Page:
Boerum Hill

Brooklyn jail expansion plan takes next step after second hearing

June 7, 2019 Noah Goldberg
A rendering by the Mayor's Office of Criminal Justice (MOCJ) of the new Brooklyn Detention Complex. Rendering courtesy of MOCJ.
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Following a rowdy public hearing in April over the expansion of the Brooklyn Detention Complex, a second hearing on Thursday evening proceeded in stark contrast — less packed and quiet, with succinct arguments and a dearth of elected officials.

Hosted by Brooklyn Borough President Eric Adams, the hearing is part of a process necessary to establish a new jail in Boerum Hill at 275 Atlantic Ave. that is nearly double the size of an existing facility at that address. The larger complex is a key — and contentious — part of the city’s initiative to shutter Rikers Island by 2026. The city is also planning to build jails in Queens, Manhattan and the Bronx.

Activists supporting the $8 billion construction of the jails spoke, as did those firmly against it. The hearing lasted nearly two hours — but the borough president left shortly after opening up the floor to public comments. He said he had other events to attend, though members of his team remained for the length of the hearing.

“Brooklyn is the fourth-largest city in America, and I have multiple obligations across the borough every single night,” Adams wrote in a tweet to the Brooklyn Eagle. “I have the most talented land use team in the city, and they along with my staff will ensure I am fully briefed,” he said.

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The borough president’s hearing is the final public hearing in Brooklyn, required by the Uniform Land Use Review Procedure. The process — more commonly called ULURP — helps determine the character of buildings, and their purposes, within communities. The next hearing will be held by the City Planning Commission and will concern all of the new jails.

Though the borough president’s role in ULURP is purely advisory, Adams and his peers in Queens, Manhattan and the Bronx can be influential in what sometimes becomes a highly politicized process. Community Board 2, which also has an advisory role, voted to withhold recommendation.

10-year-old Ethan Prayor spoke in favor of the closing of Riders and the opening of new borough-based jails. Eagle photo by Noah Goldberg
10-year-old Ethan Prayor spoke in favor of the closing of Rikers and the opening of new borough-based jails. Eagle photo by Noah Goldberg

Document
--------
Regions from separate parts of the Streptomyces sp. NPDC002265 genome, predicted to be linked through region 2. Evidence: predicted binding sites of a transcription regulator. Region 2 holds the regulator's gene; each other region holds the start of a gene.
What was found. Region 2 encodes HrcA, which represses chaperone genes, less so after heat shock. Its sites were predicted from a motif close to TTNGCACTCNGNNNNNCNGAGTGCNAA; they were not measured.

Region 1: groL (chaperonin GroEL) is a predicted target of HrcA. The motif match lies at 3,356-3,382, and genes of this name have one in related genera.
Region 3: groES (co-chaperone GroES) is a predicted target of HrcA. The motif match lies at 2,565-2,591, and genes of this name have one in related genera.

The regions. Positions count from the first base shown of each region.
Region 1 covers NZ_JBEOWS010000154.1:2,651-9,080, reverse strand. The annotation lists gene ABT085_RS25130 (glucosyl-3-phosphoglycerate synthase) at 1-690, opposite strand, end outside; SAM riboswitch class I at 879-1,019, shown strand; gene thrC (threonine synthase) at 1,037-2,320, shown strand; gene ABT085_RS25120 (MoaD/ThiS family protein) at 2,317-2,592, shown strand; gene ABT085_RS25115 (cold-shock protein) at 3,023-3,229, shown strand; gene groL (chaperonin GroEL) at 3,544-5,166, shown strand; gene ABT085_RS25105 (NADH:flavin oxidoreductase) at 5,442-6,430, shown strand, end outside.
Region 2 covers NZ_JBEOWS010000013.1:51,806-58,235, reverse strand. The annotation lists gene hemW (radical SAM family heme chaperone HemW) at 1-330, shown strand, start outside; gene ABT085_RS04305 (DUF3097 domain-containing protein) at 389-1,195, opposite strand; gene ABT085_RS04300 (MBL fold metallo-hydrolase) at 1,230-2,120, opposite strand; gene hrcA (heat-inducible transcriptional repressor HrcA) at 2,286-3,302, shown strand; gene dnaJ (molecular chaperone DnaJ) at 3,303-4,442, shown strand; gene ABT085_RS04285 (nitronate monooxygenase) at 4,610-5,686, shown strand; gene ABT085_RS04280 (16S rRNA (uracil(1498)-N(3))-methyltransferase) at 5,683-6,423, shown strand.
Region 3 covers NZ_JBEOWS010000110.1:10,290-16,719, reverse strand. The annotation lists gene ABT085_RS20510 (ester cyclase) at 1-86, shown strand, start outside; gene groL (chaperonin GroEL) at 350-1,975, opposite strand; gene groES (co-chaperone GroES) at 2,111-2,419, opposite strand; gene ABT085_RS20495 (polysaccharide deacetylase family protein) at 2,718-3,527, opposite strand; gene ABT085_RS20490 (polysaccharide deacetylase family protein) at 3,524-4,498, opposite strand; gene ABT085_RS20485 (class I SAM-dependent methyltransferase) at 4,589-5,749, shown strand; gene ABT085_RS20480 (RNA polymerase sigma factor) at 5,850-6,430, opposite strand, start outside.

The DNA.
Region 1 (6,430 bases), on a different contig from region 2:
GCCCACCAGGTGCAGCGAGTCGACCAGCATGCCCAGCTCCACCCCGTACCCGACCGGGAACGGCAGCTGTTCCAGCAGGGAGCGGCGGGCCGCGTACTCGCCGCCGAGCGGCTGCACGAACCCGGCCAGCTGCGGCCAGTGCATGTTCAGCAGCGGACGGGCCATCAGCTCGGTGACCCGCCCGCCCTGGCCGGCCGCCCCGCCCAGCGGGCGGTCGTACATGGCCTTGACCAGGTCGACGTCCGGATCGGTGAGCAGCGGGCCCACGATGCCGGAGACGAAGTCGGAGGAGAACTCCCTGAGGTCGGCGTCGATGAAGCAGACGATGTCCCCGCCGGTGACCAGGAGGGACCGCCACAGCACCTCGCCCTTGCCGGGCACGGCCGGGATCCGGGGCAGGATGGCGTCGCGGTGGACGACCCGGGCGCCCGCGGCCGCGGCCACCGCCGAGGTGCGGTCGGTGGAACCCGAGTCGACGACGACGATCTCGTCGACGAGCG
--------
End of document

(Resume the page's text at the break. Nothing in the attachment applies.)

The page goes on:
Councilmember Stephen Levin — whose district would hold the jail — was also absent. He is on paternity leave, a staffer told the Eagle. Levin’s decision on the Brooklyn jail may be the most significant, since the council often votes with local councilmembers on ULURP applications. Three members of his team were at the hearing Thursday.

“This plan is fundamentally a decarceration effort to dramatically reduce the number of people affected by the criminal justice system,” said Dana Kaplan, deputy director of the initiative to close Rikers at the Mayor’s Office of Criminal Justice. “We believe this is the largest shrinking of a city jail system in U.S. history,” she said.

MOCJ, which proposed the ULURP, is taking into account criminal justice reforms — bail reform, speedy trial and discovery reform — enacted in Albany in April that they say will dramatically reduce the number of people going into city jails and allow the city to further shrink the size of the proposed facilities. The current proposal is for a building that could be as tall as 395 feet, more than double the size of the current 11-story jail at the site.

“The borough-based jail system, in concept, is a good one, but theres one missing piece: the ULURP process. Even though there’s been five years of reducing population, there’s been no modification to the ULURP,” said Scott Jacobs, a Boerum Hill resident.

Thursday’s hearing was held on the fourth anniversary of Kalief Browder’s suicide. Browder killed himself after being detained on Rikers for three years. His death catalyzed the movement to close the complex.

10-year-old Ethan Prayor spoke out in favor of building the new jails and closing Rikers at the hearing. “I don’t want to be the next Kalief Browder,” he said.


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